Deathlands and True Plagiarism

Chris Van Deelen

Chris Van Deelen is the author of the Skirmisher Publishing LLC sourcebook Creatures of the Tropical Wastes sourcebook and co-author of its Wisdom from the Wastelands game supplement.

Last week I mentioned that there were quite a few changes taking place at my work, and these changes were impairing my ability to write during my lunch and coffee breaks. Unfortunately these changes were still in full swing during this week and the end result is only about another thousand words were written for the short story ‘Reunion’.

I am hoping that the coming week will be different and that I can get more work done. Some readers may be wondering why I haven’t been working on this material after I get home. There are several reasons. First I have to admit that unlike when I was writing ‘Sword of Kos: Dark Inheritance’ I really had a set goal, a specific date by which time I wanted to have this novel complete. So I really put the effort into achieving that goal.

But now between training three times a week and fighting off some sort of nasty bug (which has left me feeling more tired than ever after I’m finished the day), I haven’t had the energy to work on the material.

And lastly the other major factor is that believe it or not, writing up new creatures to post for free on this page does require around an hour of my time for each entry. It might be suggested that I cut down on the detail I put into each entry, and lay off the background story that I tend to write. All I can say is that such a thing will never happen.

Sure it means that a sourcebook may have far less entries than other similar books, but truth be told I don’t care. I’m a writer, first and foremost and I will only write material that I want to write, not what some people may demand.

Don’t take this the wrong way; at least my entries tend to be entertaining as well as useful!

My blog a few weeks back touched on what I thought was a fine line between plagiarism and paying homage to the original source. I now have a true story about plagiarism and the potential ramifications of stealing another’s work.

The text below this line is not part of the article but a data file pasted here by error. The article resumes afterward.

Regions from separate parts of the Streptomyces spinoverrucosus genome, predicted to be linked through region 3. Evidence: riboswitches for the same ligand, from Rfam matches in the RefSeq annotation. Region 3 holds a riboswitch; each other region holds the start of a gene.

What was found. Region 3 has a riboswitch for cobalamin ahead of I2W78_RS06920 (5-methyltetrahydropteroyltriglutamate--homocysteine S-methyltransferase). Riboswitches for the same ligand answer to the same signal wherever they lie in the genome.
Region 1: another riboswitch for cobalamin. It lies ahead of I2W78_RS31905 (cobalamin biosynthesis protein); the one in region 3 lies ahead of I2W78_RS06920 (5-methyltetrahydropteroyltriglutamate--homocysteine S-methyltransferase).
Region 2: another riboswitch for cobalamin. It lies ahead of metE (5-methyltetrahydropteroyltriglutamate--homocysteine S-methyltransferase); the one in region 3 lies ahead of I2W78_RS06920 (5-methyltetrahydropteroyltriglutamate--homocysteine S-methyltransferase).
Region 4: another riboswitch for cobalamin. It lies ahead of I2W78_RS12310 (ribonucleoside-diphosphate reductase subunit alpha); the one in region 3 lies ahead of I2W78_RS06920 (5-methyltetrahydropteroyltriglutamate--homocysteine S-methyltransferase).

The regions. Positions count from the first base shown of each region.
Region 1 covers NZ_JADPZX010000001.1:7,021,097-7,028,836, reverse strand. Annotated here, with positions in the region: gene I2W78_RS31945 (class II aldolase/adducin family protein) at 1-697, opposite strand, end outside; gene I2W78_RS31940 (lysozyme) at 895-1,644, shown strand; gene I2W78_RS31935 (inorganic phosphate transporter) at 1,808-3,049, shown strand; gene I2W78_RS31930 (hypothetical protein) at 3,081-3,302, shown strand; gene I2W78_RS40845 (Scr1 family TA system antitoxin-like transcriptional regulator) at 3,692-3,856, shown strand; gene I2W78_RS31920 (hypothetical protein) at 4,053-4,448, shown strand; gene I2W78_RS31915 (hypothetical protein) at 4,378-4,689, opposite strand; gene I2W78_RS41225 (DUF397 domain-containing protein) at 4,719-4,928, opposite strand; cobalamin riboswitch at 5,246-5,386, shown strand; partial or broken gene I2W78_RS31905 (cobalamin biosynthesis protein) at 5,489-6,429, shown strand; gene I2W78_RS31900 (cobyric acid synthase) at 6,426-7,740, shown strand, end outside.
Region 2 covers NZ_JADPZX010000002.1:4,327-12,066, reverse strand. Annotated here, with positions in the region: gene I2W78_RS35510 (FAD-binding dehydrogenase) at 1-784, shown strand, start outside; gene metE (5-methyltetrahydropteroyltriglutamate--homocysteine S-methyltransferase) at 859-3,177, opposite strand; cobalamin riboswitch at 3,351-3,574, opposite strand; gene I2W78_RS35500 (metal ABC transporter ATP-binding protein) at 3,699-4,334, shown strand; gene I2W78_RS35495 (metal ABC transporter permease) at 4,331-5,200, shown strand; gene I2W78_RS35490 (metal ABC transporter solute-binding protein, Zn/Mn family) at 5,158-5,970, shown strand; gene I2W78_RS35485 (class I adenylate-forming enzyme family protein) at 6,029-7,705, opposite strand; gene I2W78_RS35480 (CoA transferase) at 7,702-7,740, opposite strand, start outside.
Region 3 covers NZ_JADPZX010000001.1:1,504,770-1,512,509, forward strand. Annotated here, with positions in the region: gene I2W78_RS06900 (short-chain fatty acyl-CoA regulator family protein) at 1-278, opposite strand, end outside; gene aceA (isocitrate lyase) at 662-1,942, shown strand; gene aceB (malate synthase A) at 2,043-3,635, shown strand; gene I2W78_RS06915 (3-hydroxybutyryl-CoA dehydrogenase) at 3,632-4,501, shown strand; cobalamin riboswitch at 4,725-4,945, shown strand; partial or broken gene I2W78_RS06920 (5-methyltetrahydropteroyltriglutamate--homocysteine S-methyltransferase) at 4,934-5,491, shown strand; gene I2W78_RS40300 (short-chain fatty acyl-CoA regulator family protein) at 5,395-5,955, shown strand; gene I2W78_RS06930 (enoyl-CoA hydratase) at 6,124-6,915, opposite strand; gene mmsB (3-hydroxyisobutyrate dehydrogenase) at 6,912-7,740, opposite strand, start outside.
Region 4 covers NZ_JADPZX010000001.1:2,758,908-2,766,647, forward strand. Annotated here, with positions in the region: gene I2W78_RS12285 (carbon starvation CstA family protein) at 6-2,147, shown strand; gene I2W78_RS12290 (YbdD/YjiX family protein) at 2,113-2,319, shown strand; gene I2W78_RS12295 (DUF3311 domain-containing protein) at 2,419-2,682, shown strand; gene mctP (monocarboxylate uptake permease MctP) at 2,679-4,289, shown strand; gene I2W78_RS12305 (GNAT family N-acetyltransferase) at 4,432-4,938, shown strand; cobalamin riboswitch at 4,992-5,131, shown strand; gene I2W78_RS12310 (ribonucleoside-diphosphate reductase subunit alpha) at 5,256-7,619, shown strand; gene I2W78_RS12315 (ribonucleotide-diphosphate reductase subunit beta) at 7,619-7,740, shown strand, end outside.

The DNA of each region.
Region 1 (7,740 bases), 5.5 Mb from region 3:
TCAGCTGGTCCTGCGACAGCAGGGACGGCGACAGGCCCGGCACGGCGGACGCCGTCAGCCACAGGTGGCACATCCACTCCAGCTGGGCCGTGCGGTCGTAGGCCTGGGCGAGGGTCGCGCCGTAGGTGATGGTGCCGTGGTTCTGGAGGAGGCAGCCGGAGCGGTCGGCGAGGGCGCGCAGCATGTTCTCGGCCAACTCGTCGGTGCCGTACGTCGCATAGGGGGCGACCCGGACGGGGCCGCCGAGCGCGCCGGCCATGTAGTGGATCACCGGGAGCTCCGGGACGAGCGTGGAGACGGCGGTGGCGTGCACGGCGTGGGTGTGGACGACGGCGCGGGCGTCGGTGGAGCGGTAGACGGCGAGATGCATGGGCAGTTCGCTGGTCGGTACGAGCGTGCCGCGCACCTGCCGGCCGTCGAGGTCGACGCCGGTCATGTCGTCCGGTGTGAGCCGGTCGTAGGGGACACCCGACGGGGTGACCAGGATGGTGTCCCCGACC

Well over a decade ago I was a huge fan of a series of novels called ‘Deathlands’. People who enjoy the post-apocalyptic genre should be quite familiar with this series. It has been running since I was in high-school and there are currently well over 100 novels. I was a massive fan. I even ran back in the day what was considered to be the best source on the net for all things Deathlands related.  In fact I wanted to be a contributor to this series, hell I wanted to be the MAIN WRITER for it.

Then several things happened. First the series author, a British gentleman named Laurence James grew quite ill and had to leave the series. At first this was not too bad as a number of the fill-in writers; including my friend and mentor Mark Ellis worked closely together to maintain a cohesive timeline and continuity.

The powers that be in Gold Eagle, the company that produces the novels, quickly put an end to that. The end result was that all continuity flew out the window and each story (with the exception of those written by the same authors) was stand-alone and had nothing to do with the others in the series.

Despite this I continued to maintain my site for several years until it became a moot point. People did not seem to care and when one considered the effort I put into writing, researching and maintaining the site and never saw anything from it, not even a free book, I just decided that enough was enough and I let it fall into obscurity.